|Authors:||Ask Solem (firstname.lastname@example.org)|
celery is a distributed task queue framework for Django.
It is used for executing tasks asynchronously, routed to one or more worker servers, running concurrently using multiprocessing.
It is designed to solve certain problems related to running websites demanding high-availability and performance.
It is perfect for filling caches, posting updates to twitter, mass downloading data like syndication feeds or web scraping. Use-cases are plentiful. Implementing these features asynchronously using celery is easy and fun, and the performance improvements can make it more than worthwhile.
- Uses AMQP messaging (RabbitMQ, ZeroMQ) to route tasks to the worker servers.
- You can run as many worker servers as you want, and still be guaranteed that the task is only executed once.
- Tasks are executed concurrently using the Python 2.6 multiprocessing module (also available as a backport to older python versions)
- Supports periodic tasks, which makes it a (better) replacement for cronjobs.
- When a task has been executed, the return value is stored using either a MySQL/Oracle/PostgreSQL/SQLite database, memcached, or Tokyo Tyrant backend.
- If the task raises an exception, the exception instance is stored, instead of the return value.
- All tasks has a Universaly Unique Identifier (UUID), which is the task id, used for querying task status and return values.
- Supports tasksets, which is a task consisting of several subtasks. You can find out how many, or if all of the subtasks has been executed. Excellent for progress-bar like functionality.
- Has a map like function that uses tasks, called dmap.
- However, you rarely want to wait for these results in a web-environment. You'd rather want to use Ajax to poll the task status, which is available from a URL like celery/<task_id>/status/. This view returns a JSON-serialized data structure containing the task status, and the return value if completed, or exception on failure.
The API Reference Documentation is hosted at Github.
You can install celery either via the Python Package Index (PyPI) or from source.
To install using pip,:
$ pip install celery
To install using easy_install,:
$ easy_install celery
If you have downloaded a source tarball you can install it by doing the following,:
$ python setup.py build # python setup.py install # as root
Have to write a cool tutorial, but here is some simple usage info.
Note If you're running SQLite as the database backend, celeryd will only be able to process one message at a time, this is because SQLite doesn't allow concurrent writes.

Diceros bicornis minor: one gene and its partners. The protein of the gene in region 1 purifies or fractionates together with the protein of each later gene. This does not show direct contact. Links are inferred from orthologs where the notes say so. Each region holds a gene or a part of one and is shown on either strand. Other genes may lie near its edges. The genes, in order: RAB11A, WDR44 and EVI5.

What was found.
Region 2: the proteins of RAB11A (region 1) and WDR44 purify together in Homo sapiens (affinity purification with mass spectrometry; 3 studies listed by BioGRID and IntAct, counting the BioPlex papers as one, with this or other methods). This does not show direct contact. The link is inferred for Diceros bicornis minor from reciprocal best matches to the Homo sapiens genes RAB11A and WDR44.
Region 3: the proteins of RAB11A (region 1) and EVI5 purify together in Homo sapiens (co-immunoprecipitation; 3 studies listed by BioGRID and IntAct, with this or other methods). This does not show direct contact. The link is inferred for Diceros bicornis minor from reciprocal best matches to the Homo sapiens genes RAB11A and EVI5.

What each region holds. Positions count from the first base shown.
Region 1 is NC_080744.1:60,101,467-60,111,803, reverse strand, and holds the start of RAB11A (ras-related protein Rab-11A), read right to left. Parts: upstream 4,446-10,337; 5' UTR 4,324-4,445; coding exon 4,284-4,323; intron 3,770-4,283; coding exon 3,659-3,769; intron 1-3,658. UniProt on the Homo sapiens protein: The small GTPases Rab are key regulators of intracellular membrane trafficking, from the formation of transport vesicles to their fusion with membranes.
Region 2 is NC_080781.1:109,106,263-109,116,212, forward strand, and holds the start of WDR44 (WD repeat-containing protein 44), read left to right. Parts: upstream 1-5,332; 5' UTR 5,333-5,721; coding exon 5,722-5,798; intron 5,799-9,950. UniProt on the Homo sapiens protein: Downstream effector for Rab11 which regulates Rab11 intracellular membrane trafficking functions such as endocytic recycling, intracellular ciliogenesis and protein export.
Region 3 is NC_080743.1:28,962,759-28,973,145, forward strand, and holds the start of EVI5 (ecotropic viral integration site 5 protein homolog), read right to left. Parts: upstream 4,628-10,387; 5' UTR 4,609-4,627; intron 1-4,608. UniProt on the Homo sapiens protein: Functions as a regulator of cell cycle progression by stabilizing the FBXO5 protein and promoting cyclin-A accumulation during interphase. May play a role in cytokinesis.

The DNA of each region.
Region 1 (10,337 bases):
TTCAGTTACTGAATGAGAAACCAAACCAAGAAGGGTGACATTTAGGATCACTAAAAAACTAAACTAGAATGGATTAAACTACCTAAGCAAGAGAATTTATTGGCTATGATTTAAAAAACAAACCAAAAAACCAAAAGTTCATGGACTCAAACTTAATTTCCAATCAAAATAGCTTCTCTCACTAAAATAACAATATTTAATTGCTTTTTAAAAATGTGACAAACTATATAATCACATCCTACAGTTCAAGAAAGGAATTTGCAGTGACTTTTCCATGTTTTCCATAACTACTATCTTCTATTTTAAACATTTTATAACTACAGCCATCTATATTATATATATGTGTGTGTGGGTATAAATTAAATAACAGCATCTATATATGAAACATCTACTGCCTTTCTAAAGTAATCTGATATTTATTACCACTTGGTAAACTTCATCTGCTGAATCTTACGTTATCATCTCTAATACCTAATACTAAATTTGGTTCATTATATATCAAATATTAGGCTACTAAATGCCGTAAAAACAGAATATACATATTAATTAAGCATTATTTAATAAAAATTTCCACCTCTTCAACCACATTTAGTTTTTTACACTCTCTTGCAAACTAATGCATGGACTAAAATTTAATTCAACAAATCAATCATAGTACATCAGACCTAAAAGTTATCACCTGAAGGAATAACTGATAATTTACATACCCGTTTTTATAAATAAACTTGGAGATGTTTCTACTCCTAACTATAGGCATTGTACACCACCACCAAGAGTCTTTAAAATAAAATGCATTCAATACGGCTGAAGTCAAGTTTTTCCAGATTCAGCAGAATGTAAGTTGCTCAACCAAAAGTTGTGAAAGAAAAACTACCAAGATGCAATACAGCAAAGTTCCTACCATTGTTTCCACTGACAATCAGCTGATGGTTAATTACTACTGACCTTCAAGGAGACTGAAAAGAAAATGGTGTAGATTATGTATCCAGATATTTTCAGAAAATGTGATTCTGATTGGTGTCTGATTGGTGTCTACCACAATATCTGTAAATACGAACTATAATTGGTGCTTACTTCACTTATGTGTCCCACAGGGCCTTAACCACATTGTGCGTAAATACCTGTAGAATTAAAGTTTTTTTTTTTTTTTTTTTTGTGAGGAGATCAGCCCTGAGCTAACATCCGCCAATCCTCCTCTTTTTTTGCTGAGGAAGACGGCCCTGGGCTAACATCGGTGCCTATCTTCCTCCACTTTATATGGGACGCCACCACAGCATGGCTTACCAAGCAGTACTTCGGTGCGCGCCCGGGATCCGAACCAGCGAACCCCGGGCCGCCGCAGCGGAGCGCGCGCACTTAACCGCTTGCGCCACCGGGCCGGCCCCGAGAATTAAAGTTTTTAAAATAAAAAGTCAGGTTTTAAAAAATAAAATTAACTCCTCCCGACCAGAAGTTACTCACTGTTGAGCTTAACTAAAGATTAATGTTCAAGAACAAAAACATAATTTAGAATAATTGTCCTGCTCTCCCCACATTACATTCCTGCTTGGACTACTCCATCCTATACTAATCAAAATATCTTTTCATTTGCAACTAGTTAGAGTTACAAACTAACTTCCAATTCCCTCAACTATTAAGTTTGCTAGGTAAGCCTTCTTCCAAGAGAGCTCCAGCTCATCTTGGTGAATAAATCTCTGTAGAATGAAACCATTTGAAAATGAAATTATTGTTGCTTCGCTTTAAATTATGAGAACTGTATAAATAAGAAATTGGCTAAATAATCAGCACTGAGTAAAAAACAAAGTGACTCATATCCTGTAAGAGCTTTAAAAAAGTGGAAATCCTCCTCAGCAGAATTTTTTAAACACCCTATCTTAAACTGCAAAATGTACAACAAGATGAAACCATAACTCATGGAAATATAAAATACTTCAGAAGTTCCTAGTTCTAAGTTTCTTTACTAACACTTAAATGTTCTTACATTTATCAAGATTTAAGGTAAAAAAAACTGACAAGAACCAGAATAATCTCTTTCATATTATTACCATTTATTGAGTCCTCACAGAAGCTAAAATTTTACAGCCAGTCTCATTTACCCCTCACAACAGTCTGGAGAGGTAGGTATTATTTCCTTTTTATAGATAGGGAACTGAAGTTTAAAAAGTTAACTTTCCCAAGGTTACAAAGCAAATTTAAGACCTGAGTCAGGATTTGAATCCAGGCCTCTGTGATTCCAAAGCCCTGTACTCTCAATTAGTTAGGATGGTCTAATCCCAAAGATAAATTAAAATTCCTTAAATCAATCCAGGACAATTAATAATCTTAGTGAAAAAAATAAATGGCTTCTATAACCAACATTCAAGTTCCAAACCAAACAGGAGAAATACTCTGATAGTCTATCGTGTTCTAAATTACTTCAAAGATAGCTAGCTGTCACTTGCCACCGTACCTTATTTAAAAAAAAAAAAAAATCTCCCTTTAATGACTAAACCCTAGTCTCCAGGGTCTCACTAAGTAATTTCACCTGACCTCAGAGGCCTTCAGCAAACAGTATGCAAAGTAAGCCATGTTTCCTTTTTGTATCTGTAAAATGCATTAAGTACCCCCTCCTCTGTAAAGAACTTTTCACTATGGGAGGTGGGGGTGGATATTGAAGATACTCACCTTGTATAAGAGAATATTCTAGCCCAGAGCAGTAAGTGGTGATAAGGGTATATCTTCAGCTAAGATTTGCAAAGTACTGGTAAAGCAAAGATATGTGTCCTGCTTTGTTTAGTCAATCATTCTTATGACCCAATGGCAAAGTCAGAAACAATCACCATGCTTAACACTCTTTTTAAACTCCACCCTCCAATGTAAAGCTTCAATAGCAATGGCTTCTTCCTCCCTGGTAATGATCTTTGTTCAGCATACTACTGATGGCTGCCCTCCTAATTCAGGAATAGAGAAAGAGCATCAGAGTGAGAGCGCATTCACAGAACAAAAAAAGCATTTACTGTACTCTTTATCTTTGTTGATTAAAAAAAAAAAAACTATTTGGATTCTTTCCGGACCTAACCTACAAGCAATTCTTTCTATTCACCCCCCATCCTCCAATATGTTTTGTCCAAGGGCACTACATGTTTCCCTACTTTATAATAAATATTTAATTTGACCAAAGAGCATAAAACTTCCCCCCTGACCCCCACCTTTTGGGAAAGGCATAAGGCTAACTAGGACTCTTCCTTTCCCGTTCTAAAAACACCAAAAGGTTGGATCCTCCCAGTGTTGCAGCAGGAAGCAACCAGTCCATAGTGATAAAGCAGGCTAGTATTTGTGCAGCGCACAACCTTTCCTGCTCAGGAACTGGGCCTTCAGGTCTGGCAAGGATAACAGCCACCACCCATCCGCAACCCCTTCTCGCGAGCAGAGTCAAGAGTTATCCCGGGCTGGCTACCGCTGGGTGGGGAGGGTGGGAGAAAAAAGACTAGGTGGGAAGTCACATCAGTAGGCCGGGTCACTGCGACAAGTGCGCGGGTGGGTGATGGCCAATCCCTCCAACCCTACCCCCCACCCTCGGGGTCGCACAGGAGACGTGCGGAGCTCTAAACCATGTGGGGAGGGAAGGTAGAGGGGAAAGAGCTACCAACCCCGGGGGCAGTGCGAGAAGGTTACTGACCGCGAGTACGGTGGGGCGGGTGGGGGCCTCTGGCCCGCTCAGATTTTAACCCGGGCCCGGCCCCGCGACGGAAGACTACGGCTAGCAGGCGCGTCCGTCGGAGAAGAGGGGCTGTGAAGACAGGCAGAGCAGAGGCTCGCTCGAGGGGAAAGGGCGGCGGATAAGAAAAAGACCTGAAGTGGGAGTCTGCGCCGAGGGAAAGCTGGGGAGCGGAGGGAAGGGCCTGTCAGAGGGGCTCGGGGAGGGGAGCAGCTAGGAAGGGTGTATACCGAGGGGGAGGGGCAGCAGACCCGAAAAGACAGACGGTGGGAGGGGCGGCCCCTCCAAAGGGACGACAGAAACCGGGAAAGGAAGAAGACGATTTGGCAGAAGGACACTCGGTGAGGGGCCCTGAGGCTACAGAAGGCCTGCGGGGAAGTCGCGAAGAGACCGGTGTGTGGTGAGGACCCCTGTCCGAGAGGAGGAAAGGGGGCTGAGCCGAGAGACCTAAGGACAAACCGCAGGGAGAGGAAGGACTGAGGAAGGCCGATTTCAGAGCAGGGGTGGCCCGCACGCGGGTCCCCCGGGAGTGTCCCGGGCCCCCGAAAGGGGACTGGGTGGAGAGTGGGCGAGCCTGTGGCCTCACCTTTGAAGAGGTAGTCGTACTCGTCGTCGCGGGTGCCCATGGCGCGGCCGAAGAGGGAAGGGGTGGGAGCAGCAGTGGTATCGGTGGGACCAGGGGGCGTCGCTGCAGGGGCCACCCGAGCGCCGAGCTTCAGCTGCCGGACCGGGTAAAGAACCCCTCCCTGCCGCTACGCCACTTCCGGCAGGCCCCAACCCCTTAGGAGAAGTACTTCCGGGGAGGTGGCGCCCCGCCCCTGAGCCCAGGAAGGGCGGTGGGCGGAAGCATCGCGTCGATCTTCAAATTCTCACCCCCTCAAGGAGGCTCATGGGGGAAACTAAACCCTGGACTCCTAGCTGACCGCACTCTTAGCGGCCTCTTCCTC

>>> from celery.task import tasks >>> from celery.log import setup_logger >>> def do_something(some_arg, **kwargs): ... logger = setup_logger(**kwargs) ... logger.info("Did something: %s" % some_arg) ... return 42 >>> task.register(do_something, "do_something")
>>> from celery.task import delay_task >>> delay_task("do_something", some_arg="foo bar baz")
>>> from celery.task import delay_task >>> result = delay_task("do_something", some_arg="foo bar baz") >>> result.ready() False >>> result.get() # Waits until the task is done. 42 >>> result.status() 'DONE'
If the task raises an exception, the tasks status will be FAILURE, and result.result will contain the exception instance raised.
$ cd mydjangoproject $ env DJANGO_SETTINGS_MODULE=settings celeryd [....] [2009-04-23 17:44:05,115: INFO/Process-1] Did something: foo bar baz [2009-04-23 17:44:05,118: INFO/MainProcess] Waiting for queue.
celery has an autodiscovery feature like the Django Admin, that automatically loads any tasks.py module in the applications listed in settings.INSTALLED_APPS.
A good place to add this command could be in your urls.py,
from celery.task import tasks tasks.autodiscover()
Then you can add new tasks in your applications tasks.py module,
from celery.task import tasks from celery.log import setup_logger from clickcounter.models import ClickCount def increment_click(for_url, **kwargs): logger = setup_logger(**kwargs) clicks_for_url, cr = ClickCount.objects.get_or_create(url=for_url) clicks_for_url.clicks = clicks_for_url.clicks + 1 clicks_for_url.save() logger.info("Incremented click count for %s (not at %d)" % ( for_url, clicks_for_url.clicks) tasks.register(increment_click, "increment_click")
Periodic tasks are tasks that are run every n seconds. They don't support extra arguments. Here's an example of a periodic task:
>>> from celery.task import tasks, PeriodicTask >>> from datetime import timedelta >>> class MyPeriodicTask(PeriodicTask): ... name = "foo.my-periodic-task" ... run_every = timedelta(seconds=30) ... ... def run(self, **kwargs): ... logger = self.get_logger(**kwargs) ... logger.info("Running periodic task!") ... >>> tasks.register(MyPeriodicTask)
For periodic tasks to work you need to add celery to INSTALLED_APPS, and issue a syncdb.
This software is licensed under the New BSD License. See the LICENSE file in the top distribution directory for the full license text.